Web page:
Towards the end of last year, I saw a film at the cinema that made me rethink my TV setup. I had a 55-inch TV, which had seemed more than big enough up until then – it's not exactly a small size, after all – but this trip to the movies flicked a switch in me. I watched a film that I've seen plenty of times before, including on the TV I had at the time, but only ever on TV. On the bigger screen, I suddenly realised that it had been made with the scale of the cinema in mind, and that without a screen that fills so much of your vision, I'd been missing out on part of the experience.
The film, oddly enough, was Speed. I will always argue that it's a 5/5 action masterpiece, but I'd never thought it would be the film to awaken some kind of cinematic activist in me. It's easy to look at sweeping vistas and consider them cinematic, but they still look great on a smaller TV, in fact. The thing that got me about Speed was all the shots looking through the huge front window of the bus.
On a small screen, this just feels like a functional shot showing you what's happening. But on a vision-filling screen, the bus window looks to your eyes like it would if you were actually standing just behind Keanu as one of the passengers. It became more like virtual reality than just a camera angle, and it was so effective, in a movie I've seen a ton of times.
So the gears started turning about wanting that kind of experience at home – but I didn't want to go with one of the best projectors, for various space and feature reasons. And at the time, I couldn't fit anything bigger than 55 inches in my living room anyway.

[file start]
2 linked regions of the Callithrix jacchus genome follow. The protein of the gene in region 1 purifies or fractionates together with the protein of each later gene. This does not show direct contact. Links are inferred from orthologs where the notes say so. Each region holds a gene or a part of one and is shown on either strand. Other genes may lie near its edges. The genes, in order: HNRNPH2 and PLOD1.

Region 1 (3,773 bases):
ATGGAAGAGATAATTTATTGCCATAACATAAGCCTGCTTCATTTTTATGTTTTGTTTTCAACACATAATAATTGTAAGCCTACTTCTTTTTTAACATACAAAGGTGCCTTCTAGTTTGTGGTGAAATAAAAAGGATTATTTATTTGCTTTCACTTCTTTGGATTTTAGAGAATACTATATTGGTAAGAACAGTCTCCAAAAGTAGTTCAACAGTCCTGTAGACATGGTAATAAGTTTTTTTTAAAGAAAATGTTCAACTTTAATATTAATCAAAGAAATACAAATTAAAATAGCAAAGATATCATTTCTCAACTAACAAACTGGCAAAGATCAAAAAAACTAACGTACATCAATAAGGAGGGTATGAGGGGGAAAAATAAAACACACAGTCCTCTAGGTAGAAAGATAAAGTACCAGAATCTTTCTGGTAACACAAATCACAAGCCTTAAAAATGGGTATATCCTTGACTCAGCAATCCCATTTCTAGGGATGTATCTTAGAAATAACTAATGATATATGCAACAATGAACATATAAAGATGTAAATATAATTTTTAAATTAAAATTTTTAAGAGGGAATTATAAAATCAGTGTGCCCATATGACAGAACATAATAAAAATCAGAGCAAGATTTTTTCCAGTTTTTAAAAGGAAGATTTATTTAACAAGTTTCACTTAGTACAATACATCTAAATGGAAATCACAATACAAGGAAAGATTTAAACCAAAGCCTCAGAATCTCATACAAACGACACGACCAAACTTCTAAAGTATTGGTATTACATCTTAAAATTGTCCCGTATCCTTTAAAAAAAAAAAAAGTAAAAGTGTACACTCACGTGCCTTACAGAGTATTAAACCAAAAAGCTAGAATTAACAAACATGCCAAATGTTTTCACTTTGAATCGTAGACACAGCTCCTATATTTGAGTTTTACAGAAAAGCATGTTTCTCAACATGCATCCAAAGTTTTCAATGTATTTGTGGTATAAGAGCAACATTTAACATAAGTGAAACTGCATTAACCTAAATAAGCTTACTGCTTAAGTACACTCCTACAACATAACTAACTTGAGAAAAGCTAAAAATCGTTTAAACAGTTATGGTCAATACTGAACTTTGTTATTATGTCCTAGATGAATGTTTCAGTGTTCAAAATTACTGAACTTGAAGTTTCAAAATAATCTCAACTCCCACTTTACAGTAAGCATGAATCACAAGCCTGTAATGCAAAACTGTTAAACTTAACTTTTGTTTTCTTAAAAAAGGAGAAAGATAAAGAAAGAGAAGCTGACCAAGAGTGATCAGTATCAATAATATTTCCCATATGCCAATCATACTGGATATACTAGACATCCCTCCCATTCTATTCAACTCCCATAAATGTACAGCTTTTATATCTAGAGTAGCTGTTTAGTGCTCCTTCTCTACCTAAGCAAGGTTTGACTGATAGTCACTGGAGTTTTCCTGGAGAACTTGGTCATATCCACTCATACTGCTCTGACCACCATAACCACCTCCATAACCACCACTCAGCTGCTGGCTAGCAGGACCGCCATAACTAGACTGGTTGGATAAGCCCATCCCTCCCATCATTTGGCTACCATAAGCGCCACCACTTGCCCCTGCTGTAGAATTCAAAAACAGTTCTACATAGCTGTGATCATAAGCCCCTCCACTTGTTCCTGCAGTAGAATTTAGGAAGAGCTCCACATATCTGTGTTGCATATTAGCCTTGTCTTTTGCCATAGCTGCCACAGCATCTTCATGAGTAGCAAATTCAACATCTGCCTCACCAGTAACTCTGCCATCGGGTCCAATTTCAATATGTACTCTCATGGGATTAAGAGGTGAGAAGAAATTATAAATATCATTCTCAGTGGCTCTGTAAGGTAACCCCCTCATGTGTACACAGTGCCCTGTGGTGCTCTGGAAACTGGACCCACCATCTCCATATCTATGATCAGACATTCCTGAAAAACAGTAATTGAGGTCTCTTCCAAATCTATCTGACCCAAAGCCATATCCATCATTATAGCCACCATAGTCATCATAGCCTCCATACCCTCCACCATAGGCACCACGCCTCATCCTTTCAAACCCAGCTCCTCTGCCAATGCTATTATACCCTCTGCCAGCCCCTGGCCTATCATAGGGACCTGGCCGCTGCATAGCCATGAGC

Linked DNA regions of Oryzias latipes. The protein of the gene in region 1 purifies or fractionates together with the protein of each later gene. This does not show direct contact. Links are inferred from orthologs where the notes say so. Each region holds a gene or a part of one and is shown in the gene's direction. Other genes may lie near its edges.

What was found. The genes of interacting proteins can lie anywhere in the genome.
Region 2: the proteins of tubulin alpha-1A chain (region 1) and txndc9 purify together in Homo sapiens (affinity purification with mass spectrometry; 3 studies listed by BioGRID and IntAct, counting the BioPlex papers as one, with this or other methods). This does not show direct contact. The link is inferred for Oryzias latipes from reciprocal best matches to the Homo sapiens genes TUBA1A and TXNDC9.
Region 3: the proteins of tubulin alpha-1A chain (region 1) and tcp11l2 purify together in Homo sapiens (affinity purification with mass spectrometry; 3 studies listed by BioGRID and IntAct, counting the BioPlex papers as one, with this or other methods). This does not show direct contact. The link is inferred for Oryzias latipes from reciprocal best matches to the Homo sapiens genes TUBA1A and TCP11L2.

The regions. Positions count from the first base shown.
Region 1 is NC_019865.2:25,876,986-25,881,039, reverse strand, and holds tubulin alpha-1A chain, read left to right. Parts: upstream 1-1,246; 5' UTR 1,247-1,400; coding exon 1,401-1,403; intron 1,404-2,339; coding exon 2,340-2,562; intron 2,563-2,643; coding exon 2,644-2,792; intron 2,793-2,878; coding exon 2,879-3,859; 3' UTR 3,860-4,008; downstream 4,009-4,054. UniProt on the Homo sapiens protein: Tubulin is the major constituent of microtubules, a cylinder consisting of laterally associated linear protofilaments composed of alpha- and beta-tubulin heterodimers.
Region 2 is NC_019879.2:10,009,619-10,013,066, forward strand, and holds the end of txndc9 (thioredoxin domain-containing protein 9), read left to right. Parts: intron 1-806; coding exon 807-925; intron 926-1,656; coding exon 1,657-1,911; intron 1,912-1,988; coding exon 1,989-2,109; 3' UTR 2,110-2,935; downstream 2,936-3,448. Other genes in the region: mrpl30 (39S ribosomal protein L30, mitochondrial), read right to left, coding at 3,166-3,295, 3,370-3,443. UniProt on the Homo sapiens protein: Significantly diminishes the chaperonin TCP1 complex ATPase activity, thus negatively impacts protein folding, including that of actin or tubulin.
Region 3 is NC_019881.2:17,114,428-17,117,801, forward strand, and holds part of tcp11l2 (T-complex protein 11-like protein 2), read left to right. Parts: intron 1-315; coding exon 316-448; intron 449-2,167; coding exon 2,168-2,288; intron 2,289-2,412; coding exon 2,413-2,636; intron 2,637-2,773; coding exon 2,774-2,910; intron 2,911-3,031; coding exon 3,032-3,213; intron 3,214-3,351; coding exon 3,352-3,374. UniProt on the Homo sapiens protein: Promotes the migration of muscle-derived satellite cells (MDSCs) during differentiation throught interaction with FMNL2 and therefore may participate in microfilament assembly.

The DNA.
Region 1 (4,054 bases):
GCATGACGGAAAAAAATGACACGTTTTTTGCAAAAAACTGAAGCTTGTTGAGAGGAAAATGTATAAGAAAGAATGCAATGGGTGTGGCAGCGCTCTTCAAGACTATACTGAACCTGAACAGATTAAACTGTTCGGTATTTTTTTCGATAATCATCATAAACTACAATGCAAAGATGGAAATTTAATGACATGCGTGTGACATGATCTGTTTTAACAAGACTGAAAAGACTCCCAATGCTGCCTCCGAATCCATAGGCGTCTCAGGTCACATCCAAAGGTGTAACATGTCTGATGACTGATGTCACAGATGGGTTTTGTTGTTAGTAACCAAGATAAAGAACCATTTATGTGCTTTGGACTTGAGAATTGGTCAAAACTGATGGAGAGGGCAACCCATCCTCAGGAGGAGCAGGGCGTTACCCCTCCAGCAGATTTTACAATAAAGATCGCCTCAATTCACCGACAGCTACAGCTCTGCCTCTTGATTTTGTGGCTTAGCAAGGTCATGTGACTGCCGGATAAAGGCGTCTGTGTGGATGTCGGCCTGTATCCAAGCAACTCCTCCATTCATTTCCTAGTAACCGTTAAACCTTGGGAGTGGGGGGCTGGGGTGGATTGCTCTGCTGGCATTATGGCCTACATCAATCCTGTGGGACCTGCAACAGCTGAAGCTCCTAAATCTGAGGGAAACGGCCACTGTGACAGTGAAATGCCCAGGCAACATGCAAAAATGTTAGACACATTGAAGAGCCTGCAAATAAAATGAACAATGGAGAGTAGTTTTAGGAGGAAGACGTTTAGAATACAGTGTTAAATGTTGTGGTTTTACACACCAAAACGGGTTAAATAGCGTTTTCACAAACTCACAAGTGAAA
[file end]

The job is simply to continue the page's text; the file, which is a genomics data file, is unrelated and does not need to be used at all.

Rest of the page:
But I recently moved home, and the new space gave me the opportunity to upgrade to a 65-inch TV… but no larger, even though I had this (slightly unhinged) feeling that a 75-inch TV is what would really satsify the big-screen craving.
But this is where I finally talk about about my OLED TV pick, because what I've upgraded to is a 65-inch Philips OLED806 that adds extra scale using the company's unique Ambilight tech – giving the effect of an even bigger TV.
Painting the walls with light
First thing to say is that Philips OLED806 is an excellent TV in all the usual, crucial ways. You get gorgeous colours, huge amounts of detail, and the fantastic contrast and black levels that you expect from the best OLED TVs. All of which make it ideal for a big-screen home cinema setup. There's also HDMI 2.1 support for next-gen gaming features from my PS5.
But it's the Ambilight that puts it over the top as the perfect TV for my demands. This feature uses strips of LED lights on the back of the TV to project light matching what's on-screen onto your walls, spreading the effect of the image much further than the edges of the image itself.
If the left side of the screen shows something with a red hue and the right side shows something with blue hue, you'll see light spreading out red from the left of the TV and blue from the right, with the top split between the two. And it changes in real time, following the action on-screen.
It gives you this great balance of being able to buy whatever screen size works for you, but with the overall effect filling more of the wall, making it feel even more cinematic. That's why this TV was the perfect upgrade for me, and my focus on pumping the biggest film effect I could into my eyes.
From the outside, Ambilight sounds like a bit of a gimmick, but you'd be amazed at how effective it is – and how boring watching a normal TV feels after. The image just stops at the edge of the frame?? Dull.
Sadly, Philips Ambilight TVs aren't available in the US, though you can generally replicate the effect on any TV using the Philips Hue Play HDMI Sync Box and the Hue Play Gradient Strip.